Temple Caves of India Offer Spiritual Insight
There is inevitably a point in the biorhythm of independent travel when exhilaration of discovery, joy in the marvelous otherness of scenes and lives, give way to an acute sense of being a stranger in a very foreign place.
Camus speaks of the moment when, far from our own country, we become dispirited, seized with a vague fear, overpowered by feelings of estrangement.
It was at such a moment after three weeks of bemused exploration in India that I fled from the clogged streets--the relentless humid heat and gritty air of Bombay, from the limp babies and their insistent mothers, the lepers, the lordly cows munching street garbage--to Aurangabad.
This ancient city, high and cool on the Deccan plain, was the gateway to the spectacular caves at Ajanta and Ellora. “No one of sensibility leaves India without seeing them,” the woman in the Bombay Tourist Office had said. “The paintings and sculptures are one of the wonders of the world. The resident spirits will speak to your soul.”
Now, after a breakfast of fresh toast, almond and honey jam and a pot of steaming masala tea served in my room by a businesslike 14-year-old in white dhoti and Gandhi cap, I waited in the hotel lobby for the tour bus.
Lal Singh, the suave Sikh manager, had advised that the conducted tour to Ajanta, a distance of about 65 miles, would depart the hotel at 9 a.m. I should be ready with camera, sun hat, “accommodating shoes” and a leak-proof bottle of mineral water that, alas, would not remain cold since “loose ice is so ephemeral.”
An elegantly lettered poster above the reception desk heightened expectations of the day. On it was printed:
What held men there through time and change of faith
Hollowing out a mountain--ecstasies
of austere contemplation?--human hope
of ruthless help from powerful deities?--
or an artist’s dream of half-outwitting death?
Could one to whom mantras and mudras meant little hope to grasp the meanings, comprehend the message of the caves’ saints, gods, demons, I wondered as I boarded the sleek Ashok Leyland bus that arrived a half-hour late belching a trail of hot brown fog. The driver apologized to the passengers at large for our tardiness.
“Well, time is eternal,” murmured the Indian in the khaki Punjabi suit across from me. “What we don’t succeed in doing today can be done well enough in the next life.”
He flashed gold-tipped teeth in a discreet smile and handed me his card. “Purham Lal, Ltd. Himroo Textiles, Bombay,” I read. His wife and three doe-eyed children seated in front of him regarded me inquiringly.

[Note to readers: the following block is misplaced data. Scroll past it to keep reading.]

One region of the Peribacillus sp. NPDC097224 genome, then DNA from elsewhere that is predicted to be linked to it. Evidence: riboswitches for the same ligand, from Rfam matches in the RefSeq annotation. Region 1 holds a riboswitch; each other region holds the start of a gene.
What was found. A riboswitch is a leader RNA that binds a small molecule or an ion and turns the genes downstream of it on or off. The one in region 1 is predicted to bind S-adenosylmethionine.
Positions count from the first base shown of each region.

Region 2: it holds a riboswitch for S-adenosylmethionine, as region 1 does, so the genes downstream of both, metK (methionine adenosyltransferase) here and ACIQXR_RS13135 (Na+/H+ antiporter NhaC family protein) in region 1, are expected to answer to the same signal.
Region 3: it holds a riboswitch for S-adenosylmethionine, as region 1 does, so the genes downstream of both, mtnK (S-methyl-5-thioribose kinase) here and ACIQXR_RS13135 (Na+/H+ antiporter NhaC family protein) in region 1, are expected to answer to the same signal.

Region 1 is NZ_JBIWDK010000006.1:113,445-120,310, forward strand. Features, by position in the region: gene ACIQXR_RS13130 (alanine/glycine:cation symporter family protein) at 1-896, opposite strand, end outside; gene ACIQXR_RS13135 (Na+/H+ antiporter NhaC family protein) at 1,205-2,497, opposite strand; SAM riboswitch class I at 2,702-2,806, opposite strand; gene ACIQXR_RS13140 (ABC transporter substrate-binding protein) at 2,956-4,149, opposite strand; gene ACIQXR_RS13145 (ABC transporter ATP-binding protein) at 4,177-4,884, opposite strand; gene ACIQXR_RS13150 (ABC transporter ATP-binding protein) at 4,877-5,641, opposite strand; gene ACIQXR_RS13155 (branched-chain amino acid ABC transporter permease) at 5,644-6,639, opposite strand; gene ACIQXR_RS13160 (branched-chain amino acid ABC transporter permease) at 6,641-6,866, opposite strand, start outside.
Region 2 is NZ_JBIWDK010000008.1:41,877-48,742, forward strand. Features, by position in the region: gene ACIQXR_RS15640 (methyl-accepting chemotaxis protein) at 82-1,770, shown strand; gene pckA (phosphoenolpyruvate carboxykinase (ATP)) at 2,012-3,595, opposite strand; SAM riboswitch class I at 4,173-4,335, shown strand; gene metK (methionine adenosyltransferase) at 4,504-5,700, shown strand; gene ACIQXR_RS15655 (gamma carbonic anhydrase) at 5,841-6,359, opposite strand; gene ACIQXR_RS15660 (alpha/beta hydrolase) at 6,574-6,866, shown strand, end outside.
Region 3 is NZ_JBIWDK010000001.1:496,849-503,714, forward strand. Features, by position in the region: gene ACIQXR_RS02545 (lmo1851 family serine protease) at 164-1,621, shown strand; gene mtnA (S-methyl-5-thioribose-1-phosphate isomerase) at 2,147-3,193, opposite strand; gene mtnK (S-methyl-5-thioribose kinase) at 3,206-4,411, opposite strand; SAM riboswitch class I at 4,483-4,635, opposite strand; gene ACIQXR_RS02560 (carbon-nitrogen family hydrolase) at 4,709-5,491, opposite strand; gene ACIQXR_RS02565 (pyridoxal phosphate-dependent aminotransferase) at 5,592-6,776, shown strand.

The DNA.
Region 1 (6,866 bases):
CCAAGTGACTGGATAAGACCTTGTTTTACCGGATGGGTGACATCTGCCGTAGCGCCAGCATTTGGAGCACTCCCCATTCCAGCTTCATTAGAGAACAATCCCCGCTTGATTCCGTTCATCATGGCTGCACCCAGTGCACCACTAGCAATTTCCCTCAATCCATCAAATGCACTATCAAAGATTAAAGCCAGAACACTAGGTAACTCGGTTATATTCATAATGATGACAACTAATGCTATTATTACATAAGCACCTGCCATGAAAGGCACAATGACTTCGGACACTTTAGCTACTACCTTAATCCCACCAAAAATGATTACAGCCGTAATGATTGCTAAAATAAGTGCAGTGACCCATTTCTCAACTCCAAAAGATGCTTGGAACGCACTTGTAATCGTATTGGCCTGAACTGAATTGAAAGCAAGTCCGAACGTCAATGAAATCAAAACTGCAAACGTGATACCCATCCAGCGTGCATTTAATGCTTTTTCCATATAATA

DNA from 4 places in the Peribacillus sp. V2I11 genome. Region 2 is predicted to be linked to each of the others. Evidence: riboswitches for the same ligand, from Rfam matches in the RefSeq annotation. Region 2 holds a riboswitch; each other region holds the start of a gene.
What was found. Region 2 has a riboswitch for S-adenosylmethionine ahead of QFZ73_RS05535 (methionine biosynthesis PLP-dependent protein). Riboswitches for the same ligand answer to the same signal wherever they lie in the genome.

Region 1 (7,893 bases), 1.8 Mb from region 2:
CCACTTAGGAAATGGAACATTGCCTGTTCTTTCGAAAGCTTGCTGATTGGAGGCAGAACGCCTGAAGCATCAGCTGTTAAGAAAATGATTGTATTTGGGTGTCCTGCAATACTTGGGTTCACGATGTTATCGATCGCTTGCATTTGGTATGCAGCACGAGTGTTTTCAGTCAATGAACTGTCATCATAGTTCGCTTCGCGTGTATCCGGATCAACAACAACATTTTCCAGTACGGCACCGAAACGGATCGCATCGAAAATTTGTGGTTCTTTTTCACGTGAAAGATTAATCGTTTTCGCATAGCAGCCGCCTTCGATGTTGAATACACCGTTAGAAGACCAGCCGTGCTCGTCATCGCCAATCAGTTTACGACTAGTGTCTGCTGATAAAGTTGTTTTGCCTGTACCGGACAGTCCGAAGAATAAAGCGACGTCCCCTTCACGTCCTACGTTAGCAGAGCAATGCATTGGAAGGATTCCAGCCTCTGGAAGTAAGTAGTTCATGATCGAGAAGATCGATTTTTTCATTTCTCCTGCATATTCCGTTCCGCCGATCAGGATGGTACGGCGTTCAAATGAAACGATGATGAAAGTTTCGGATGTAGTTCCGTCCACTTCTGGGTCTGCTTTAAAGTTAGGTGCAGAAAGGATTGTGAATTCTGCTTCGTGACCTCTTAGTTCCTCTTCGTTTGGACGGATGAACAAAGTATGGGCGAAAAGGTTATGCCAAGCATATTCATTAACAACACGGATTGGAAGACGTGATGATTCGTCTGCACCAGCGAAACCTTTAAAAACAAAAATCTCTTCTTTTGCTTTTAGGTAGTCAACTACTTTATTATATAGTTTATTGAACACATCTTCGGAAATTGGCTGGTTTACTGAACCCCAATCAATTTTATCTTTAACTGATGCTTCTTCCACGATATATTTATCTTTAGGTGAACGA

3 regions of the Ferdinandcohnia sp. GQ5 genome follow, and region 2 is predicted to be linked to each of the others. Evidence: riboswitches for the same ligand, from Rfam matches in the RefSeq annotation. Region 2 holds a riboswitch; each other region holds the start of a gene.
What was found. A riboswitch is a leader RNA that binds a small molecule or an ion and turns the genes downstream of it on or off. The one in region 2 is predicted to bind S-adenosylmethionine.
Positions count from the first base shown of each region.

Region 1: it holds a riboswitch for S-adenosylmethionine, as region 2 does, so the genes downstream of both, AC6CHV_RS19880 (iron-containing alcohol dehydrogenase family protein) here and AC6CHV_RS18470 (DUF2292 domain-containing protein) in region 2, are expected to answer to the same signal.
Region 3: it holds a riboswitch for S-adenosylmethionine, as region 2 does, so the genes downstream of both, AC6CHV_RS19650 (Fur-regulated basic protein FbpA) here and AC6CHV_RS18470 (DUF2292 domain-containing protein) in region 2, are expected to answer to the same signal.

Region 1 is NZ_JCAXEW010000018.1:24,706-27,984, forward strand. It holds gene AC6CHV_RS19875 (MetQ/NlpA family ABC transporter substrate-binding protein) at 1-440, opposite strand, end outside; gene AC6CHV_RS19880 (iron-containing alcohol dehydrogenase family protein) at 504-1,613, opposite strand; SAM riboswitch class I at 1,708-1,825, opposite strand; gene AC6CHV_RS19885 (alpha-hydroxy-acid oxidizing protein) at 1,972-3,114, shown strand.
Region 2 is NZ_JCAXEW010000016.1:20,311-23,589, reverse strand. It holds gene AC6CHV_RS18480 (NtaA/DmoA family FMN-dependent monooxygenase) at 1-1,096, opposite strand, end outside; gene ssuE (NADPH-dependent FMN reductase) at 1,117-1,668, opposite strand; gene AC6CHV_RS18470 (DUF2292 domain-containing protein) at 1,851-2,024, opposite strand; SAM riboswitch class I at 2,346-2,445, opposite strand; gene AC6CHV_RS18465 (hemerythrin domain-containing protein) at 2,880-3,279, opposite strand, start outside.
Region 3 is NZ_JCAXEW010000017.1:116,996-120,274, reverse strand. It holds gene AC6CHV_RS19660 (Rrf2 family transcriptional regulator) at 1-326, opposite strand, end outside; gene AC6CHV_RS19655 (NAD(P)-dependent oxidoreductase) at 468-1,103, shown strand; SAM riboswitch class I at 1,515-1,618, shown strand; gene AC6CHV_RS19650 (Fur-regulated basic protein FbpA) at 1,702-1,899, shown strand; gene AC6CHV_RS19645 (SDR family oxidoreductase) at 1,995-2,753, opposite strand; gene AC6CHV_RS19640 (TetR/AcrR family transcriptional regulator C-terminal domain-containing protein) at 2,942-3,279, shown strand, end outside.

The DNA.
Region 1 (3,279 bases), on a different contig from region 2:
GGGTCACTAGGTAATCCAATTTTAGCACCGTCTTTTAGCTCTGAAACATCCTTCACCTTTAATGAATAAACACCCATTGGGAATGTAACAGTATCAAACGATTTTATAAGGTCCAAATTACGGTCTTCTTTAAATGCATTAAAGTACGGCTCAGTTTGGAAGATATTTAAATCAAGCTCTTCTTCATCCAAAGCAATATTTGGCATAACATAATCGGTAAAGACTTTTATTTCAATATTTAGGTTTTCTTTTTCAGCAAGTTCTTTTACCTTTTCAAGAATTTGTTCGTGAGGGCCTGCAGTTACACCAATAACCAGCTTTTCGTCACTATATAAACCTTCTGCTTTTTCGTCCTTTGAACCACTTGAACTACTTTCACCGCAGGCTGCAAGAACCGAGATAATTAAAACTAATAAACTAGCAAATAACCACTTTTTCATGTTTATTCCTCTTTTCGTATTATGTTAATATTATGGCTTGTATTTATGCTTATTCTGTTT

Where, oh where, was the male relative to escort and protect this lone foreign female, their gazes inquired. Most of the tour passengers were Indians, I noted with surprise, the only other Caucasians being two shrill young women whose T-shirts proclaimed them “Brisbane Birds.”
The bus loudspeaker came on bleatingly. “I am Lafar Akhter, your guide for the day,” said a young man speaking in the familiar elaborately inflected English. He was wearing a fashionably oversize sweat shirt bearing the Indo-Aryan swastika--for good luck, he later explained. “In each of the great civilizations of the world there are a few places where we may find, preserved and accessible, the essential heritage and spirit of that civilization. Just such a place where we go today is Ajanta.”
Beginning in 200 BC, he told us, Buddhist monk-masons carved 30 caves into the granite-faced hillside. And there for the next 800 years, working by reflected sun and torchlight, they painted and sculpted the Buddha in a setting of folk tales and the everyday life of their own time. There they meditated, chanted prayers and taught students.
The two-hour journey took us through an arid landscape of sienna brown, broken occasionally by flashes of scarlet-flowered palas trees, through a succession of villages smoky with cow dung fires, where shops were opening and merchants sat cross-legged beside their wares. When the bus stopped for weary beasts crossing the road, chai wallahs appeared at our windows crying “Garam chai!” (hot tea).
As we neared the famed canyon, Lafar moved to the door of the bus with the calm, portentous air of a proctor about to launch a major examination. Then there came into view a sweeping rock crescent above a rocky defile, where the Waghora River formed a necklace of indigo pools. Rushing water in the river below filled the canyon with ceaseless, one-note sound.
In the 250-foot-high cliff face were five rock-hewn structures with cyclopean-eyed windows. Connecting these were rows of massive stone pillars, the entrances to the monasteries that had housed the temple keepers. A series of steep stone steps led up to a concrete terrace fronting the entire crescent.
Approaching those steps was high theater as one recalled guidebook accounts of the dramatic discovery of these caves after centuries of being lost to the world. British officers of the Madras army in 1819, hunting in the Indhyadri hills for tigers, were led by a half-wild young shepherd to a cliff face overgrown with shrubbery and brush. Hacking through the thick cover, they found an imposing stone portal that led into a cavern lined with pillars. Lanterns held high revealed a towering stone Buddha at the far end, benignly smiling. This was the first of the caves we were about to see.
Cautions to hush were unnecessary as we entered the semi-gloom of the rock-hewn halls. The sense of pious ghosts and the powerful icons they tend were sufficient to awe even the giddy “Birds.” There was an impression of extraordinary beauty of design and an almost frightening engulfing darkness beyond.
Reinforcing the psychic impact was the phenomenon of the echo--sounds of footsteps resounding as if an army of a thousand was marching through the caves. Strategically placed electric bulbs provided a minimal illumination. Solemn attendants with mirrors moved quickly into place to provide additional reflected light as we elbowed ourselves into position to see the various extraordinary decorations.
Bats and birds, mildew and vandals all had taken their toll. Only segments remained where we could make out the once-exuberant colors made from pebbles and vegetation--red, yellow and brown ochres, lamp black, white and lapis lazuli. Although the dominant theme of the paintings was religious, they were really an epic of life during a span of almost a thousand years.
Paradoxically, Lafar reminded us, Siddhartha Gautama Buddha’s theology was an austere one, forbidding images of himself, condemning painting and sculpture and excluding women with their “seductive apparel that excited desire” from the order of monks. The best way to attain salvation (Nirvana), according to early Buddhist doctrine, was to suppress all desire for happiness and earthly pleasures.